In the real world, the propagandists promoting these messages were idiots – all of them.

The Reality

Option 6. Social media is filled with idiots

The rail line is brand new and is owned by Sound Transit, a government agency; the train cars are owned by the State of Washington and the State of Oregon which subsidize 40% of the costs and hire Amtrak to run the train. This was the first paying passenger run on the new line.

A total of $800 million was spent on the PNW corridor as a just completed infrastructure upgrade. 

Washington State Department of Transportation explained that the track is new as is the lead locomotive. The system has an active train control system designed to prevent over speed accidents but it had not yet been activated.

According to the National Transportation Safety Board, a data recorder on the train showed it traveling at 80 mph in a 30 mph speed zone. Physics – not infrastructure spending – caused the train to fly off the tracks (see also).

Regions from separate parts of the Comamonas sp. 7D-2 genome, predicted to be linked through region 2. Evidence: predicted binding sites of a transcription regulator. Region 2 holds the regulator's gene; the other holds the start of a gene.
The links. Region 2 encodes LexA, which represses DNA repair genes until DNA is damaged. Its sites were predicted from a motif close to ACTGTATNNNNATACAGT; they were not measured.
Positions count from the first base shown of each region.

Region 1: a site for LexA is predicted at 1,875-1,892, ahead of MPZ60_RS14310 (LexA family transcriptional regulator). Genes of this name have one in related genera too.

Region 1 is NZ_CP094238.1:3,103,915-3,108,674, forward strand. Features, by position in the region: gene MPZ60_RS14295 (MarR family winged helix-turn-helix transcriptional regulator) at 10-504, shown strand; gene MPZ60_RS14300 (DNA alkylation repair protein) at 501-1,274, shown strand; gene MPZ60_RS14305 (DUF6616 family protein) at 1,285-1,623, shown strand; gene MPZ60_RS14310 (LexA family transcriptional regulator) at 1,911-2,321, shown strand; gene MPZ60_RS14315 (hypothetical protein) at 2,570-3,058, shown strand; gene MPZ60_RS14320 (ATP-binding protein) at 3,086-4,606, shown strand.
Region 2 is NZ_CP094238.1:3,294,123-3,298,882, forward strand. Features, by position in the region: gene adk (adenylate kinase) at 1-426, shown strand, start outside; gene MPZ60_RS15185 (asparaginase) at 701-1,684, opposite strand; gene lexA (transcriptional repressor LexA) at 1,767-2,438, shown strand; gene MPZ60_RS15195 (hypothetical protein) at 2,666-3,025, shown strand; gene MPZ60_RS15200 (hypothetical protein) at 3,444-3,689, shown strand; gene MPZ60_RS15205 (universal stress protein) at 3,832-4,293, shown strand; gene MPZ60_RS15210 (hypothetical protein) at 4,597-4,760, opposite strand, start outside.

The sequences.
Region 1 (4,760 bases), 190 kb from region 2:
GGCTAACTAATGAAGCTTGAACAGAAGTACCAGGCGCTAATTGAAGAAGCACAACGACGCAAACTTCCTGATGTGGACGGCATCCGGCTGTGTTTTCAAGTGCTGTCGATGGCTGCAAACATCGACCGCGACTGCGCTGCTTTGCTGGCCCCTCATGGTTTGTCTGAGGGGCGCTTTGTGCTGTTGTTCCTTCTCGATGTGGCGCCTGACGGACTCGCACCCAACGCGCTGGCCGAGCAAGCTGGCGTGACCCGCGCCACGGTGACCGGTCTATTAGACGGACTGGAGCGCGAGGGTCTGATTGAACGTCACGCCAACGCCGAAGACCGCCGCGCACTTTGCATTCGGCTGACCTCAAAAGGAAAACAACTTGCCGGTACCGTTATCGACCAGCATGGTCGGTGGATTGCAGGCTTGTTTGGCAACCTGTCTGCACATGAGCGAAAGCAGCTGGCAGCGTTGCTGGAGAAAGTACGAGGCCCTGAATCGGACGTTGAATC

Social Media is Dominated by Idiots

The track and locomotive were BRAND NEW. You are an idiot.

Everything was BRAND NEW as a result of infrastructure investment. You are an idiot.

The track was BRAND NEW. Education investment played a role? You are an idiot.

The track was BRAND NEW. You are an idiot.

 

 

 

Fake news sites InfoWars and GatewayPundit, spread rumors that Antifa caused the train wreck, spreading pointless speculation in the absence of evidence (but but but speculation is okay you know!). Idiots.

Right-wing hysteria web site DrudgeReport presented the story this way – not one bit of it was true – it all false to the point of being fake news:

Newsweek